(CNN) -- An apartment complex in Spokane, Washington, was searched Saturday, four days after threatening letters allegedly containing ricin were found at a U.S. Postal Service facility in the city.
Spokane police spokesperson Monique Cotton did not specify whether the executed search warrant was related to ricin, but CNN affiliate KREM reported that crews on the scene in the Browne's Addition neighborhood were wearing hazmat suits.
No arrests have been made, Cotton said.
The FBI said Tuesday the U.S. Postal Inspection Service have been trying to find the source of two letters intercepted during a screening procedure at the postal facility.
The American Postal Workers Union was notified of the two suspicious letters by the Postal Service, the union said.
One letter was addressed to the Spokane Post Office and the other to a federal judge in Spokane, the union said. Both were postmarked May 14, the union said.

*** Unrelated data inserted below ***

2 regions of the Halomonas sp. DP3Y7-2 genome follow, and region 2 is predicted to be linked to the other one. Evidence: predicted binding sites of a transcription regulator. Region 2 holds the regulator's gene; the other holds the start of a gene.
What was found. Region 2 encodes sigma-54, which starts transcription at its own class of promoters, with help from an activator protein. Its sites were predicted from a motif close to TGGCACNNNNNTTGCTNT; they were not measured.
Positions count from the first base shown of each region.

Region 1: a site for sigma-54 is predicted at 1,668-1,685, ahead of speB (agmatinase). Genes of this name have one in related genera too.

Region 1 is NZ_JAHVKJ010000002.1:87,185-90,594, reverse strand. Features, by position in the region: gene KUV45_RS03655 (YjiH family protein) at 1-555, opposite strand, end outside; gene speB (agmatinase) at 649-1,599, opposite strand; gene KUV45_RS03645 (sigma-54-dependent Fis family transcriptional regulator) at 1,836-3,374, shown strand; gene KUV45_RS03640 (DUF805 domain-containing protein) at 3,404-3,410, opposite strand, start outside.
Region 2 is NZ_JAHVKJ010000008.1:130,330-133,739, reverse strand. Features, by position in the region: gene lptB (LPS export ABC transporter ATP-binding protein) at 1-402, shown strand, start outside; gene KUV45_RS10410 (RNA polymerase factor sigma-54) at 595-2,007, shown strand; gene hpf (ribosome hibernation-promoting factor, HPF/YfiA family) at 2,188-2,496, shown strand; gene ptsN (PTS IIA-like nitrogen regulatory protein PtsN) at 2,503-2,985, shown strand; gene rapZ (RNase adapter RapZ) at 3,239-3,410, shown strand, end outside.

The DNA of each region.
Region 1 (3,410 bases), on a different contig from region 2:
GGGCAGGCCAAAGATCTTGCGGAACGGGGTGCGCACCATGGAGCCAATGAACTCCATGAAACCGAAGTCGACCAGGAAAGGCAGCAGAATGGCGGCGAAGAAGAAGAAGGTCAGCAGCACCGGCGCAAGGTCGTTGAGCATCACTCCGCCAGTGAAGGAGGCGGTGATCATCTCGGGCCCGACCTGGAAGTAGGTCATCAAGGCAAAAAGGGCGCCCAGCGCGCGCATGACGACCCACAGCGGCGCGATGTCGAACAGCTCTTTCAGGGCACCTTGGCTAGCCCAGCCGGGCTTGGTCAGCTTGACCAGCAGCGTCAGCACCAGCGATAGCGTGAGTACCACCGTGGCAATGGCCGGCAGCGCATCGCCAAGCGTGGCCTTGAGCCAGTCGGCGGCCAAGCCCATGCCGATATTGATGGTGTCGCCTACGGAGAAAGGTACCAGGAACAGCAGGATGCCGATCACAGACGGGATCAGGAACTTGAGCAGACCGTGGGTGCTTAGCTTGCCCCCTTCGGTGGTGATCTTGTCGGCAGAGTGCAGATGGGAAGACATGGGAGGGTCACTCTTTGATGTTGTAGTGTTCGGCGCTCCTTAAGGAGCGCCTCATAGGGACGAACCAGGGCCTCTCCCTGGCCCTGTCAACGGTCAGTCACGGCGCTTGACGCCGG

Postal Service management told employees they weren't at risk from handling the letters because the suspected substance was not in a form that could be inhaled or readily ingested, the union said. Preliminary lab tests showed the substance to be ricin, the union said.
In an apparently unrelated case, ricin-tainted letters sent to President Barack Obama and others touched off high anxieties in Washington and elsewhere last month.
James Everett Dutschke, 41, of Tupelo, Mississippi, has been charged with possession and use of a biological agent as a weapon in connection with those letters sent to Obama and others.
Ricin is derived from castor beans. If inhaled, injected or ingested, less than a pinpoint of the toxin can kill a person within 36 to 48 hours because of the failure of the respiratory and circulatory systems. There is no known antidote.